ISSN 1470-3947 (print) | ISSN 1479-6848 (online)

Endocrine Abstracts (2019) 63 GP251 | DOI: 10.1530/endoabs.63.GP251

Free Testosterone (FT) is inversely related to frailty in Human Immunodeficiency Virus (HIV)-Infected Men

Sara De Vincentis1,2, Maria Chiara Decaroli1,2, Chiara Diazzi2, Fabio Morini1, Davide Bertani1, Flaminia Fanelli3, Marco Mezzullo3, Daniele Santi1,2, Giulia Tartaro1,2, Enrica Baraldi4, Simonetta Tagliavini4, Uberto Pagotto3, Giovanni Guaraldi5 & Vincenzo Rochira1,2

1Unit of Endocrinology, Department of Biomedical, Metabolic and Neural Sciences, University of Modena and Reggio Emilia, Modena, Italy; 2Unit of Endocrinology, Department of Medical Specialties, Azienda Ospedaliero-Universitaria of Modena, Modena, Italy; 3Endocrinology Unit and Center for Applied Biomedical Research (CRBA), Department of Medical and Surgical Sciences, University of Bologna – S. Orsola-Malpighi Hospital, Bologna, Italy; 4Department of Laboratory Medicine and Anatomy Pathology, Azienda USL of Modena, Modena, Italy; 5Multidisciplinary Metabolic Clinic, Unit of Infectious Diseases, University of Modena and Reggio Emilia, Modena, Italy.

Background: HIV-infection is associated to several age-related comorbidities, such as a premature decline of serum testosterone (T). There is evidence about the relationship between health status, represented by frailty and comorbidities, and serum T levels in general population, while only one previous retrospective study investigated it in HIV-infected men.

Aim: To investigate the association between frailty and gonadal status by assessing serum total T (TT) with Liquid Chromatography tandem Mass Spectrometry (LC-MS/MS) in a cohort of HIV-infected men.

Methods: Prospective, cross-sectional, observational study on HIV-infected men (age <50 years) with ongoing Highly Active Antiretroviral Therapy (HAART). Serum TT was assessed by the gold standard ID-LC-MS/MS. Sex hormone-binding globulin (SHBG) was measured by chemiluminescent immunoassay. Free T (FT) was calculated by Vermeulen equation. Frailty was calculated through 38-items multimorbidity frailty index. Statistical analysis: Parameters were not normally distributed and Mann-Whitney U test was used to compare continuous variables. Correlations were performed using linear regression models.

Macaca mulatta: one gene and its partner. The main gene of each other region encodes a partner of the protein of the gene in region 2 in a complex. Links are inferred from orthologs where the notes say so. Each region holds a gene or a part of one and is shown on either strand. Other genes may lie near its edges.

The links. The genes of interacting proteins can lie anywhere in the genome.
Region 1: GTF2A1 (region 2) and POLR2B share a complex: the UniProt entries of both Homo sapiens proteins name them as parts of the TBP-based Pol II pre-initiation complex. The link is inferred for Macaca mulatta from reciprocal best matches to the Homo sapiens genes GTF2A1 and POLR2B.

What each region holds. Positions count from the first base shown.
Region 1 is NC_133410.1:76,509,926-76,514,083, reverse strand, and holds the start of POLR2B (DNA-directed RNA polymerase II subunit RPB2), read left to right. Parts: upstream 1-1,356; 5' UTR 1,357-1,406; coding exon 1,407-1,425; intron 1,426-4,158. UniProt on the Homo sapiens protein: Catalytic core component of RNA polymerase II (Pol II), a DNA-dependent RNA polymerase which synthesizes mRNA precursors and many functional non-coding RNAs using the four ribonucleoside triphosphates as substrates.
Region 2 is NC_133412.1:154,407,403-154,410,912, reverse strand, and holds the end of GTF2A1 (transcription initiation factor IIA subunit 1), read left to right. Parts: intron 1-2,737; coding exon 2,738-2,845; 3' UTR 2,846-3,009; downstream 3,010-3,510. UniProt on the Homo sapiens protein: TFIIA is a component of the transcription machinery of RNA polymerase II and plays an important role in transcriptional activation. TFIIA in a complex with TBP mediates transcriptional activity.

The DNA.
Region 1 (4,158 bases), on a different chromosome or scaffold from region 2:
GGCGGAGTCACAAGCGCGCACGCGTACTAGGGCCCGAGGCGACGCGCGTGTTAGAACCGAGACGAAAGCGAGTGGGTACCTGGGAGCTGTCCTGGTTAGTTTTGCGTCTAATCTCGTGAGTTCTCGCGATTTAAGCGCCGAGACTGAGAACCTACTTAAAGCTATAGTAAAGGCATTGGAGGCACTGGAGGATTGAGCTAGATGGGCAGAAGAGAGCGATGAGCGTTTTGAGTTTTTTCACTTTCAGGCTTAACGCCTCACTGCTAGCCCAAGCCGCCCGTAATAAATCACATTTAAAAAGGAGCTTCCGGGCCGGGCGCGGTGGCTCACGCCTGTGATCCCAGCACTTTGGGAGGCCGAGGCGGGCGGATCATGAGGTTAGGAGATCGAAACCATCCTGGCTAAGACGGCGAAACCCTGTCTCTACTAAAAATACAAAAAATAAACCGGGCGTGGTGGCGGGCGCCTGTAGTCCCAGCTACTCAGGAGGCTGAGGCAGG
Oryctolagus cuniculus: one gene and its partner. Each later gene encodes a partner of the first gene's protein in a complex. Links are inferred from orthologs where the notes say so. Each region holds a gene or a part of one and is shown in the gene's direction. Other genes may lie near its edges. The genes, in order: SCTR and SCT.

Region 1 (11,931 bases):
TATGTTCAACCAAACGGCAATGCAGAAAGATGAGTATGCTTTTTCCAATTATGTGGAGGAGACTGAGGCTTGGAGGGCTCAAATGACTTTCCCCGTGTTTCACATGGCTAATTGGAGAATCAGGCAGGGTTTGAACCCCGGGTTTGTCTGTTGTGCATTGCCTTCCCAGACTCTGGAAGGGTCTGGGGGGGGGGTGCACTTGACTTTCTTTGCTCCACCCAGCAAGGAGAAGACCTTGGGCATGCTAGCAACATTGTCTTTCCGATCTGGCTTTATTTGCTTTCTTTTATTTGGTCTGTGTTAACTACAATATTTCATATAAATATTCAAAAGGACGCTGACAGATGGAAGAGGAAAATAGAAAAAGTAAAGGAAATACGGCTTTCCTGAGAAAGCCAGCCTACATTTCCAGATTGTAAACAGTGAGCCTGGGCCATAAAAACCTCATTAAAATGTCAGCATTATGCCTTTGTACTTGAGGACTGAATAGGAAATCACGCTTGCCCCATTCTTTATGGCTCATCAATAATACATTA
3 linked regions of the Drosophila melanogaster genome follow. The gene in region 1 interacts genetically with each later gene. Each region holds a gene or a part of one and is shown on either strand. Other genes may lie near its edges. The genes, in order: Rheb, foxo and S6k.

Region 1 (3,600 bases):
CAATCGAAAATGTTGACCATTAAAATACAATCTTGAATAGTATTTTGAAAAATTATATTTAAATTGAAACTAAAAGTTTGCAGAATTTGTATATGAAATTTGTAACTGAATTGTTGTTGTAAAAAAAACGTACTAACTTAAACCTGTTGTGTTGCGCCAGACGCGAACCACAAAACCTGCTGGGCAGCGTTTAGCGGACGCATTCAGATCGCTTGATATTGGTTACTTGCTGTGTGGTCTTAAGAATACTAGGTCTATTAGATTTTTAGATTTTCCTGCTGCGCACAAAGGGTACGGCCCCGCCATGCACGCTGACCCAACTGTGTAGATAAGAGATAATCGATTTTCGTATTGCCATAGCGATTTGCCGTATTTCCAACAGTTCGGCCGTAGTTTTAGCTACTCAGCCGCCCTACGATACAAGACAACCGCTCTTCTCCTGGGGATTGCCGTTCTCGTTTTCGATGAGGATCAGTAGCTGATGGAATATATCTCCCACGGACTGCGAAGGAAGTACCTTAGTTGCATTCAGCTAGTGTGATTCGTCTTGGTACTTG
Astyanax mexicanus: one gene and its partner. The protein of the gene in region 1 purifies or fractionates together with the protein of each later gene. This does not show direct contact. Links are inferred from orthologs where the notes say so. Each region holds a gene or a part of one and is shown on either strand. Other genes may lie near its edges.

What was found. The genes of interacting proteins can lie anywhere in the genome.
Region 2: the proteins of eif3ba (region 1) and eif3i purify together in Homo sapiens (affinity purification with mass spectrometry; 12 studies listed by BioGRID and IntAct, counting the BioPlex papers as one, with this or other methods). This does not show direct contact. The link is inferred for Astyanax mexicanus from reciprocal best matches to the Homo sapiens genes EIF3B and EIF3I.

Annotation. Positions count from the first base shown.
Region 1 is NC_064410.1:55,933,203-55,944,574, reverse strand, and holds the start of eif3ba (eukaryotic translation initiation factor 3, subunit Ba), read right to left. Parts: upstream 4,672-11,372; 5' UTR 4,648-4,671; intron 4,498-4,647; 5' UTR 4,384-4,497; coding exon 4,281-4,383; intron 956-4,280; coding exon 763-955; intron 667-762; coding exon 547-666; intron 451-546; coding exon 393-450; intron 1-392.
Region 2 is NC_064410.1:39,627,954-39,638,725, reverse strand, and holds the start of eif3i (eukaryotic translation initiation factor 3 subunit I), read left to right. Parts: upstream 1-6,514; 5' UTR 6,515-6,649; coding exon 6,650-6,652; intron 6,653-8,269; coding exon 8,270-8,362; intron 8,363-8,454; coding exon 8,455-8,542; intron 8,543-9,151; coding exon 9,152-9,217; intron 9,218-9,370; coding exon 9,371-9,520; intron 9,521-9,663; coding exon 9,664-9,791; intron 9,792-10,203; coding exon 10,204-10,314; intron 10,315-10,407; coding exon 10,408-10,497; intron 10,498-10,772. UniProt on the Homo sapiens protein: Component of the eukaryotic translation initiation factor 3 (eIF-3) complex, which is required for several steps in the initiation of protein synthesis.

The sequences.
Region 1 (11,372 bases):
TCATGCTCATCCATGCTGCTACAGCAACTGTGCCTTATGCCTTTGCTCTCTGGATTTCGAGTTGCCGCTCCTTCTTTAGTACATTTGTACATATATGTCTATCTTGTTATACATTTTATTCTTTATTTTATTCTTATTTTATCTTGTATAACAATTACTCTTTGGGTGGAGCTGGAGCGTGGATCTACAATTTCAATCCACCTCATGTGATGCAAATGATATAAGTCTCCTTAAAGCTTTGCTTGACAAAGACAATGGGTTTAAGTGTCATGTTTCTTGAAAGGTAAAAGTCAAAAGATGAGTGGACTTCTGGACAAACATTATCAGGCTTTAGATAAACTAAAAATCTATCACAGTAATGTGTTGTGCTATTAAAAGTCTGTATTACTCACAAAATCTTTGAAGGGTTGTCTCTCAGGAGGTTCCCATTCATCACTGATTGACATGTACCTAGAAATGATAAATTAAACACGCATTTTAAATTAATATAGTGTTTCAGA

Results: 315 consecutive HIV-infected men were enrolled (mean age 45.56±5.61 years; average duration of HIV-infection 16.30±8.57 years). 17 patients (5.4%) had TT below 320 ng/dl and 31 patients (9.8%) had calculated FT below 64 pg/ml. Overall, 37 patients (11.7%) had T deficiency defined by low TT levels and/or low FT. 56 patients (17.8%) showed SHBG above the normal range (>71.4 nmol/l). Frailty score (P=0.031), age (P=0.001), duration of HIV-infection and of HAART (P<0.0001) significantly differed between eugonadic and hypogonadic patients, while no difference was found for BMI (P=0.209). FT inversely correlated with frailty score (P=0.038, R2=0.014), while TT did not (P=0.235). At stepwise multivariate regression analysis, FT showed an inverse relation with age (P<0.0001, R2=0.150), years of infection (−0.339, P<0.0001, R2=0.125) and years of HAART (-0.346, P<0.0001, R2=0.117), but not with frailty score and BMI of patients.

Conclusions: To the best of our knowledge, this is the first properly-designed prospective study aiming to investigate the relationship between general health status and gonadal function in a cohort of HIV-infected men. FT is inversely related to frailty score, suggesting an impairment of gonadal function in those patients affected by more multimorbidities in this setting as well as in general population. At the same time, the age of patient and the duration of HIV-infection seem to be more potent predictive factors for serum FT levels than frailty score. In clinical practice it is important to check for testosterone in these patients due to frequent alterations of SHBG.